Congress Moves to Free Up Internet Video Services

Congress Moves to Free Up Internet Video Services

Bills Would Differentiate Video over IP from Cable
July 05, 2005


Richard Morrison, 202.331.2273

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<?xml:namespace prefix = st1 ns = "urn:schemas-microsoft-com:office:smarttags" />Washington, D.C., July 5, 2005—A new push for streamlining telecom regulation is coming from Congress. Bills were introduced last week in both the House and Senate that would help speed up introduction of Internet video service to consumers across the United States.


The bills attempt to standardize the process for phone companies desiring to offer video services over their broadband networks. These companies face the hurdle of more than 30,000 local franchise applications nationwide in order to compete against already-franchised cable-TV operators and satellite companies that were exempted from franchise requirements.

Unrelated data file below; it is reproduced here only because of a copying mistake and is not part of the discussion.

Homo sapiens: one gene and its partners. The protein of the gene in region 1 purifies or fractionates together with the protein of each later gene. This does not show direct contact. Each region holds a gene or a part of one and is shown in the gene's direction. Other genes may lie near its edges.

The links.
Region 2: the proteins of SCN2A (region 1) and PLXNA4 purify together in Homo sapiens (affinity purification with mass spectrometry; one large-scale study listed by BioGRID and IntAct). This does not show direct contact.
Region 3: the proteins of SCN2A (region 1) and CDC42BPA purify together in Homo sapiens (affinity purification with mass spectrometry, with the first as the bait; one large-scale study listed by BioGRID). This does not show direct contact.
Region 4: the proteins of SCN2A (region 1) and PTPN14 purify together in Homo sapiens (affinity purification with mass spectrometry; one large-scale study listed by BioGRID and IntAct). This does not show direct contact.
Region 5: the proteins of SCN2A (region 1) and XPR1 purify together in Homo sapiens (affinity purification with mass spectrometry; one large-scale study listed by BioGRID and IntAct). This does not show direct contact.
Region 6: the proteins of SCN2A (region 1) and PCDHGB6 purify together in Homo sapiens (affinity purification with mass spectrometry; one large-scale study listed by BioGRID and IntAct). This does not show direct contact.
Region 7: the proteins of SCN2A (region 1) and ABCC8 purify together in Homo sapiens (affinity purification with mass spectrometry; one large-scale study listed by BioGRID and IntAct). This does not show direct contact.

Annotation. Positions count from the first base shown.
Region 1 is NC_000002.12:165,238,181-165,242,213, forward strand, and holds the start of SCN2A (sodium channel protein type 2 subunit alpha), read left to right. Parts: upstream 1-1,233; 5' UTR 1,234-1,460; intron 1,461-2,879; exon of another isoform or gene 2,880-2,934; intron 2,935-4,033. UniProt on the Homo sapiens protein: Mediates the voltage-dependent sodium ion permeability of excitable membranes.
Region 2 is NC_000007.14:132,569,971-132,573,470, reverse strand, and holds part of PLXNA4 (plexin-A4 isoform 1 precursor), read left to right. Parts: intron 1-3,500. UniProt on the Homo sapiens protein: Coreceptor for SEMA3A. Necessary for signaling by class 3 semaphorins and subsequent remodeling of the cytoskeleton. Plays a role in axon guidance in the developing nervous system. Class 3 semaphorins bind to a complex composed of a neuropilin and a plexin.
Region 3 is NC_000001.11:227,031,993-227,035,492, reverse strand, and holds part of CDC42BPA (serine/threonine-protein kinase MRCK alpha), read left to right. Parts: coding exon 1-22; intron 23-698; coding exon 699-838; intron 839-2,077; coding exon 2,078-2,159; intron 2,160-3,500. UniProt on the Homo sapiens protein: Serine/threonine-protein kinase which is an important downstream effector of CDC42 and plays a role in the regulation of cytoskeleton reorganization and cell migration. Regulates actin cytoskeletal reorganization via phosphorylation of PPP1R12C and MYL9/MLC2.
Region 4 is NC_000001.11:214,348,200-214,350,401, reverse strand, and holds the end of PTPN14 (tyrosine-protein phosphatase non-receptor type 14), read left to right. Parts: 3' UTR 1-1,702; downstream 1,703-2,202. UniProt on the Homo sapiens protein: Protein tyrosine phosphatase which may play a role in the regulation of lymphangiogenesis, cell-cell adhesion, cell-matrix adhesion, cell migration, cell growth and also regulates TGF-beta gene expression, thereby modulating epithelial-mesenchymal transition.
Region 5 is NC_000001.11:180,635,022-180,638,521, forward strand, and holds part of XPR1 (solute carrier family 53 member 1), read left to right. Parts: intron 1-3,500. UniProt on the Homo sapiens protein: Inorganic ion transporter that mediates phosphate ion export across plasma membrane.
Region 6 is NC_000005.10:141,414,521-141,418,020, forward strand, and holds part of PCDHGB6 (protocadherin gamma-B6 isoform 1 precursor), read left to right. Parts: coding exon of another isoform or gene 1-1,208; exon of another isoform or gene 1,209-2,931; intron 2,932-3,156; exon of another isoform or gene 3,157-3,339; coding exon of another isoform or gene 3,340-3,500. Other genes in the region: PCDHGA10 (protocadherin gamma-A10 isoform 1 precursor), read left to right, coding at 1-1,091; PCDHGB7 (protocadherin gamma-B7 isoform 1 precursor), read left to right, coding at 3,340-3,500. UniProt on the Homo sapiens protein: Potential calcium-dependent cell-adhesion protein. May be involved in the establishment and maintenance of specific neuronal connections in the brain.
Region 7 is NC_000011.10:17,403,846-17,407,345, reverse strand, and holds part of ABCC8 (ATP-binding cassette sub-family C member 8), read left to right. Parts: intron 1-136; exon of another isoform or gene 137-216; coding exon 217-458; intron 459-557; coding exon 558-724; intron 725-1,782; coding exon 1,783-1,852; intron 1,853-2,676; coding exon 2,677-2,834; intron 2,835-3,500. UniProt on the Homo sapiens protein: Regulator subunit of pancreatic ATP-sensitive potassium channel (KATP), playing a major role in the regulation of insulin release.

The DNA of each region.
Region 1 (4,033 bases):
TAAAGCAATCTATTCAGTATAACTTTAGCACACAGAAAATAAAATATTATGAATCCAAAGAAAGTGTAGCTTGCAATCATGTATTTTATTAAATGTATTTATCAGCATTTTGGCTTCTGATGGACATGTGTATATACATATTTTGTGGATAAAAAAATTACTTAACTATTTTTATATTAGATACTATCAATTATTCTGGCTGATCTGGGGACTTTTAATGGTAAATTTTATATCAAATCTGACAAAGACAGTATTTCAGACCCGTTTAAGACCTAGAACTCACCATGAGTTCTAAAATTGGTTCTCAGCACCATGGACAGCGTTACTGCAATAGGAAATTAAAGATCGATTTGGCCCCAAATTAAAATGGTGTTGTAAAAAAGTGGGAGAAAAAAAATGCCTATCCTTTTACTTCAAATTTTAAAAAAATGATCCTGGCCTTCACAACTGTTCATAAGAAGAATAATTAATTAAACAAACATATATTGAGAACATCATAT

“Congress should be commended for addressing this issue,” said Competitive Enterprise Institute Technology Counsel Braden Cox. “A national rule that exempts existing franchisees from the franchise application process will give consumers more competition in the video market.”


Furthermore, local municipalities should take a hard look at whether franchising should be required for any company, be it a cable or phone company. In a world where voice, video, and data are served up on the same network, governments no longer need to negotiate service agreements on behalf of consumers. Governments should level the playing field by reducing regulatory barriers for all services, not regulating new services like the old.